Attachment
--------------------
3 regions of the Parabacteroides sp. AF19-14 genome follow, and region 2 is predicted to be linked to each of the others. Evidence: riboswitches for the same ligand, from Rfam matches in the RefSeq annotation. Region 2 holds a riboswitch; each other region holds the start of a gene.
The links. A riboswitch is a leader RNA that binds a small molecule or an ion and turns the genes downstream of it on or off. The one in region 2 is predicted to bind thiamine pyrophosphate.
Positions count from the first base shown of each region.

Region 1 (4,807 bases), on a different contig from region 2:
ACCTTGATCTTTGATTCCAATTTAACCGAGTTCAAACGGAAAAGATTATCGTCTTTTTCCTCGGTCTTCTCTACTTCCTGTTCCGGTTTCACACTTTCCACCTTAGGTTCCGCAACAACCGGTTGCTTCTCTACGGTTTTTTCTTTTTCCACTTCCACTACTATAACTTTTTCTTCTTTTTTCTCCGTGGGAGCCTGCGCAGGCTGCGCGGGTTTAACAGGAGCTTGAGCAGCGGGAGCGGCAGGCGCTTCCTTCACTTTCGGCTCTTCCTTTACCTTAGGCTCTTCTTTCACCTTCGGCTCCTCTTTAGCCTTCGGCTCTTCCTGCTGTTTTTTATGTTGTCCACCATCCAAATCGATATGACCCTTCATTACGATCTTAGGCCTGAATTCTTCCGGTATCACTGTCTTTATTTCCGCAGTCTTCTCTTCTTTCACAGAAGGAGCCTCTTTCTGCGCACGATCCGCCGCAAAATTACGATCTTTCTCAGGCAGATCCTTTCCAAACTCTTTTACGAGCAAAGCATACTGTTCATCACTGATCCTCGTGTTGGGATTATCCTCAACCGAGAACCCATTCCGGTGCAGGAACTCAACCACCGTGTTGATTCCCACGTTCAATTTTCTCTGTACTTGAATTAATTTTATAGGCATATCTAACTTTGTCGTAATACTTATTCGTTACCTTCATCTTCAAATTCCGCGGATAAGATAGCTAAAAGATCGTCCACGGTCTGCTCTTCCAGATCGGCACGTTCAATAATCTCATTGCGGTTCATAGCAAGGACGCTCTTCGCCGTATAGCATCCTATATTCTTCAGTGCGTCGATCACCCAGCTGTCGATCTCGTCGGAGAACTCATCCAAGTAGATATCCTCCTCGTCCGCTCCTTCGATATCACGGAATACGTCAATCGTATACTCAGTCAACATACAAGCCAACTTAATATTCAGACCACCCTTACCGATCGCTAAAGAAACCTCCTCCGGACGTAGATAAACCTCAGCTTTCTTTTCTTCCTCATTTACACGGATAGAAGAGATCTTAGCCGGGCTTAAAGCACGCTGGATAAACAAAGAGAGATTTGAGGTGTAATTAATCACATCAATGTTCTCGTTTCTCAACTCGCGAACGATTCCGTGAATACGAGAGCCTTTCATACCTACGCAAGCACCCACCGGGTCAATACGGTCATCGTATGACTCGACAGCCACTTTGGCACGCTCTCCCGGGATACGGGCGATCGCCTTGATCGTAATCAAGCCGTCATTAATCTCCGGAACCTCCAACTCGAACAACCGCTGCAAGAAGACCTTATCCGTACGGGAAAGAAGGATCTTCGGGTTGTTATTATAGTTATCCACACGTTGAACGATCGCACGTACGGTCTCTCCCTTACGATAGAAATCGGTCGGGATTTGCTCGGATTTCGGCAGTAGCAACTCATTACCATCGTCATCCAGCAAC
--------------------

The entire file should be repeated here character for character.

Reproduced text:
3 regions of the Parabacteroides sp. AF19-14 genome follow, and region 2 is predicted to be linked to each of the others. Evidence: riboswitches for the same ligand, from Rfam matches in the RefSeq annotation. Region 2 holds a riboswitch; each other region holds the start of a gene.
The links. A riboswitch is a leader RNA that binds a small molecule or an ion and turns the genes downstream of it on or off. The one in region 2 is predicted to bind thiamine pyrophosphate.
Positions count from the first base shown of each region.

Region 1 (4,807 bases), on a different contig from region 2:
ACCTTGATCTTTGATTCCAATTTAACCGAGTTCAAACGGAAAAGATTATCGTCTTTTTCCTCGGTCTTCTCTACTTCCTGTTCCGGTTTCACACTTTCCACCTTAGGTTCCGCAACAACCGGTTGCTTCTCTACGGTTTTTTCTTTTTCCACTTCCACTACTATAACTTTTTCTTCTTTTTTCTCCGTGGGAGCCTGCGCAGGCTGCGCGGGTTTAACAGGAGCTTGAGCAGCGGGAGCGGCAGGCGCTTCCTTCACTTTCGGCTCTTCCTTTACCTTAGGCTCTTCTTTCACCTTCGGCTCCTCTTTAGCCTTCGGCTCTTCCTGCTGTTTTTTATGTTGTCCACCATCCAAATCGATATGACCCTTCATTACGATCTTAGGCCTGAATTCTTCCGGTATCACTGTCTTTATTTCCGCAGTCTTCTCTTCTTTCACAGAAGGAGCCTCTTTCTGCGCACGATCCGCCGCAAAATTACGATCTTTCTCAGGCAGATCCTTTCCAAACTCTTTTACGAGCAAAGCATACTGTTCATCACTGATCCTCGTGTTGGGATTATCCTCAACCGAGAACCCATTCCGGTGCAGGAACTCAACCACCGTGTTGATTCCCACGTTCAATTTTCTCTGTACTTGAATTAATTTTATAGGCATATCTAACTTTGTCGTAATACTTATTCGTTACCTTCATCTTCAAATTCCGCGGATAAGATAGCTAAAAGATCGTCCACGGTCTGCTCTTCCAGATCGGCACGTTCAATAATCTCATTGCGGTTCATAGCAAGGACGCTCTTCGCCGTATAGCATCCTATATTCTTCAGTGCGTCGATCACCCAGCTGTCGATCTCGTCGGAGAACTCATCCAAGTAGATATCCTCCTCGTCCGCTCCTTCGATATCACGGAATACGTCAATCGTATACTCAGTCAACATACAAGCCAACTTAATATTCAGACCACCCTTACCGATCGCTAAAGAAACCTCCTCCGGACGTAGATAAACCTCAGCTTTCTTTTCTTCCTCATTTACACGGATAGAAGAGATCTTAGCCGGGCTTAAAGCACGCTGGATAAACAAAGAGAGATTTGAGGTGTAATTAATCACATCAATGTTCTCGTTTCTCAACTCGCGAACGATTCCGTGAATACGAGAGCCTTTCATACCTACGCAAGCACCCACCGGGTCAATACGGTCATCGTATGACTCGACAGCCACTTTGGCACGCTCTCCCGGGATACGGGCGATCGCCTTGATCGTAATCAAGCCGTCATTAATCTCCGGAACCTCCAACTCGAACAACCGCTGCAAGAAGACCTTATCCGTACGGGAAAGAAGGATCTTCGGGTTGTTATTATAGTTATCCACACGTTGAACGATCGCACGTACGGTCTCTCCCTTACGATAGAAATCGGTCGGGATTTGCTCGGATTTCGGCAGTAGCAACTCATTACCATCGTCATCCAGCAAC